The Archaeological Survey of India (ASI) on Monday launched a revamped version of the ‘Adopt a Heritage’ programme apart from an Indian Heritage app and an e-permission portal.
Initially launched in 2017 under the Ministry of Tourism, in collaboration with the ASI which invited corporate stakeholders to adopt from over 3,000 protected monuments spread across the country, ‘Adopt a Heritage 2.0’, is the upgraded version of ‘Adopt a Heritage’ programme. The programme encourages corporate stakeholders to utilise their Corporate Social Responsibility (CSR) funds to enhance facilities at historically-important monuments.
The app, on the other hand, provides a comprehensive guide to monuments under ASI’s ambit. It lists historical structures along with pictures, public facilities available on site and geo-tagged locations.
The e-permission portal has been designed to simplify and speed up the process for acquiring approvals for photography, filming, and developmental initiatives concerning heritage monuments, with the goal of expediting the permission-granting process.
The Adopt a Heritage 2.0 has incorporated a host of changes to the programme after a leaner management and supervision structure for the partner agencies, clear guidelines for semi-commercial activities and detailed scope of work and amenities required for monuments was proposed in the earlier version. 1,000 additional monuments have also been added to the list for adoption.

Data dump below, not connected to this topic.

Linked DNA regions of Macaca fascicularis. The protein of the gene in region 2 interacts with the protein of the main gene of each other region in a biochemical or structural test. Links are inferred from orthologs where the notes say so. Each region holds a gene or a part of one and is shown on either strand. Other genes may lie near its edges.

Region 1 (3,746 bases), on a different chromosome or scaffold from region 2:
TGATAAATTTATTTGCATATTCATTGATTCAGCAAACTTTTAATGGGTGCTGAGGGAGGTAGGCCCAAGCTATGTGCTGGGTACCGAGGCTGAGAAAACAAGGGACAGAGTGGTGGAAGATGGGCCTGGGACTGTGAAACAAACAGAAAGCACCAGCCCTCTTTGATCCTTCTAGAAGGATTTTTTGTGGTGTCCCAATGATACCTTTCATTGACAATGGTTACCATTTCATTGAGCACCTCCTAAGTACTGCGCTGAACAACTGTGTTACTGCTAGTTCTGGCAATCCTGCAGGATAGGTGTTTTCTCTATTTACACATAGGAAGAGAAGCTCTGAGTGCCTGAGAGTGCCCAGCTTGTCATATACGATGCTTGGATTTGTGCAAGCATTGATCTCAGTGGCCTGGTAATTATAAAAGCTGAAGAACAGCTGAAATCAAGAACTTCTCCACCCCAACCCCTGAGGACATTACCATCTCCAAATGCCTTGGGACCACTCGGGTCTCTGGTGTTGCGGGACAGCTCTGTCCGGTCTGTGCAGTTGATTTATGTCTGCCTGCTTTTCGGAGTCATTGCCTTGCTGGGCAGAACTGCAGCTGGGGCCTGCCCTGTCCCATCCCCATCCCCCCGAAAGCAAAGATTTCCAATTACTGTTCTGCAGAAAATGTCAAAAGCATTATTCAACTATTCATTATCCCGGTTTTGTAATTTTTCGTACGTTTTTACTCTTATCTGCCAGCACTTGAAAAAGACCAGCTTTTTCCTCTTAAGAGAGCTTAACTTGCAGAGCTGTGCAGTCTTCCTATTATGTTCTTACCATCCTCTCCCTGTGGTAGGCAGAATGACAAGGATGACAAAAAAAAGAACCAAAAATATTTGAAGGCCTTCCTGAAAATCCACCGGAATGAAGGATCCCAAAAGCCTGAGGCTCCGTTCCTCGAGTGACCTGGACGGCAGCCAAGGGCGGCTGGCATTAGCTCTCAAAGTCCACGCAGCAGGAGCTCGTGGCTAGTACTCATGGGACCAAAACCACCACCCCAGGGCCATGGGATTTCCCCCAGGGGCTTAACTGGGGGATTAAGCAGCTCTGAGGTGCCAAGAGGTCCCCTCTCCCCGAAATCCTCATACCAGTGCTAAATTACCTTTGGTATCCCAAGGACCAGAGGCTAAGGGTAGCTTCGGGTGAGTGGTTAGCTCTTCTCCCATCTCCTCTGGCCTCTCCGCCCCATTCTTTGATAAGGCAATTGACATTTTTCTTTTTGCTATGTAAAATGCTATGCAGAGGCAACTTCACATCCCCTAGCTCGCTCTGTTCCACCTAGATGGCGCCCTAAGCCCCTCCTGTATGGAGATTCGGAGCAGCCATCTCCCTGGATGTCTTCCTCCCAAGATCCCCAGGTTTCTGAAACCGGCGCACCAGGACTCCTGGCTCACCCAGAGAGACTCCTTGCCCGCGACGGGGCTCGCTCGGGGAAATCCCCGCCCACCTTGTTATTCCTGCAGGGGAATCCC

Earlier, the corporate partners’ proposed visions and expression of interest would go through two levels of scrutiny via three committees. Corporate partners were also encouraged to adopt smaller monuments or “low visibility sites” along with the monuments they adopted. However, according to the Additional Director General of the ASI, Gurmeet Chawla, these policies were not met with enthusiastic response and would often prevent companies from adopting monuments altogether.
In the updated programme, more freedom has been given to companies such as the option to either adopt a monument in whole and develop its tourism infrastructure, or provide a particular amenity such as drinking water facility or cleaning services for one or several sites.
“Work pertaining to heritage sites needs a lot of creativity and cannot be straitjacketed,” said an official from the Ministry of Tourism.
“There were a lot of restrictions as well on what they could construct on the site and the timings for their work; all of that has been looked into in the new programme,” they said.
According to ASI officials, permissible activities have been now clearly stated as per the The Ancient Monuments and Archaeological Sites and Remains (AMASR) Act.
ASI ADG Chawla said a collaborative approach with private sector organisations is to encourage corporates to utilise their CSR funds. He said only 0.72% of CSR funds go into heritage conservation, and the Adopt a Heritage programme hopes to raise that number further.